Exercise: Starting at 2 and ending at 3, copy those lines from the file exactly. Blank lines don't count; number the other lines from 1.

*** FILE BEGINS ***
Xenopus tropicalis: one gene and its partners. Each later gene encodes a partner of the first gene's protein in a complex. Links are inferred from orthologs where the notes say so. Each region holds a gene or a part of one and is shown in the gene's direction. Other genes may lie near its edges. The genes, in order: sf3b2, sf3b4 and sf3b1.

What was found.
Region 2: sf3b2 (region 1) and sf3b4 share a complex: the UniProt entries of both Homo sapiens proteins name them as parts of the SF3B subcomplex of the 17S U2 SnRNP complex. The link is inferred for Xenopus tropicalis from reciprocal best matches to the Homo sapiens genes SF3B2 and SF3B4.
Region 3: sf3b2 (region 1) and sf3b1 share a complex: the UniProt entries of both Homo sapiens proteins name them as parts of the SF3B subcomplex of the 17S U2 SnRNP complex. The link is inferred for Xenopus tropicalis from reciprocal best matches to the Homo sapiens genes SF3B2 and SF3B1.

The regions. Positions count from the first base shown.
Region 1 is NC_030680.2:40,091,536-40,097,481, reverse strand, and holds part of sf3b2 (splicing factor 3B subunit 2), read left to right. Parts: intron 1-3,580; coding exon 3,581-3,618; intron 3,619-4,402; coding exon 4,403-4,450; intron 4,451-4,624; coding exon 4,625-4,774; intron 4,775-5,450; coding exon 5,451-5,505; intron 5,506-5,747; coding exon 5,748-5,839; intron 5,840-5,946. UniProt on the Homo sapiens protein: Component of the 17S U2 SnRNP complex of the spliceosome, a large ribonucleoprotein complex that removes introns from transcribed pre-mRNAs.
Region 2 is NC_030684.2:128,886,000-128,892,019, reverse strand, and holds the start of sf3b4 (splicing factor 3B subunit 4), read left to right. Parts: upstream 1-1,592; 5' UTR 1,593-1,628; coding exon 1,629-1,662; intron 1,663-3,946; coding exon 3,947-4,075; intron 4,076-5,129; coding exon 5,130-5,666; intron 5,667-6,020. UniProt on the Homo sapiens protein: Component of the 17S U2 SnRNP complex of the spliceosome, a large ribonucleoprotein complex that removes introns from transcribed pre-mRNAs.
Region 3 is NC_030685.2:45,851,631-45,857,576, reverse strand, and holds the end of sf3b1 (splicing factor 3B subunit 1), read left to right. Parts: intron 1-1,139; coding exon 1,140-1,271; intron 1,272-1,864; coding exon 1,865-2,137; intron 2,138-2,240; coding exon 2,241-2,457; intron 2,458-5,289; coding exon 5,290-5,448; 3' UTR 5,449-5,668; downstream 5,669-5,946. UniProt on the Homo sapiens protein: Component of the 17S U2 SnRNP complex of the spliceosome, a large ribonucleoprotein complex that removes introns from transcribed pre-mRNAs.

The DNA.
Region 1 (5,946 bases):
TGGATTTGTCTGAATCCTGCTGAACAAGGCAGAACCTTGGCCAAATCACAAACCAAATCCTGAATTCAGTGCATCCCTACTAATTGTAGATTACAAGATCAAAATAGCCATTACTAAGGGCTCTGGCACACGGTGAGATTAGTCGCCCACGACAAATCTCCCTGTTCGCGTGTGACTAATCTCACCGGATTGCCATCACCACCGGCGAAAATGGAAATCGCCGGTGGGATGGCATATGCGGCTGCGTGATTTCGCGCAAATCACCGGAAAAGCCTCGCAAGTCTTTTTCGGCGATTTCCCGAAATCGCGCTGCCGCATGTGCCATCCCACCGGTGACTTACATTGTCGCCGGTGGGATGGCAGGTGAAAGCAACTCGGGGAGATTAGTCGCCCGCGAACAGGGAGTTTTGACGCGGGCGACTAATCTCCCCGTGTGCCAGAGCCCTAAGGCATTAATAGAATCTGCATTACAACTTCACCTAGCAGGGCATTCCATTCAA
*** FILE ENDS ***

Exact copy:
What was found.
Region 2: sf3b2 (region 1) and sf3b4 share a complex: the UniProt entries of both Homo sapiens proteins name them as parts of the SF3B subcomplex of the 17S U2 SnRNP complex. The link is inferred for Xenopus tropicalis from reciprocal best matches to the Homo sapiens genes SF3B2 and SF3B4.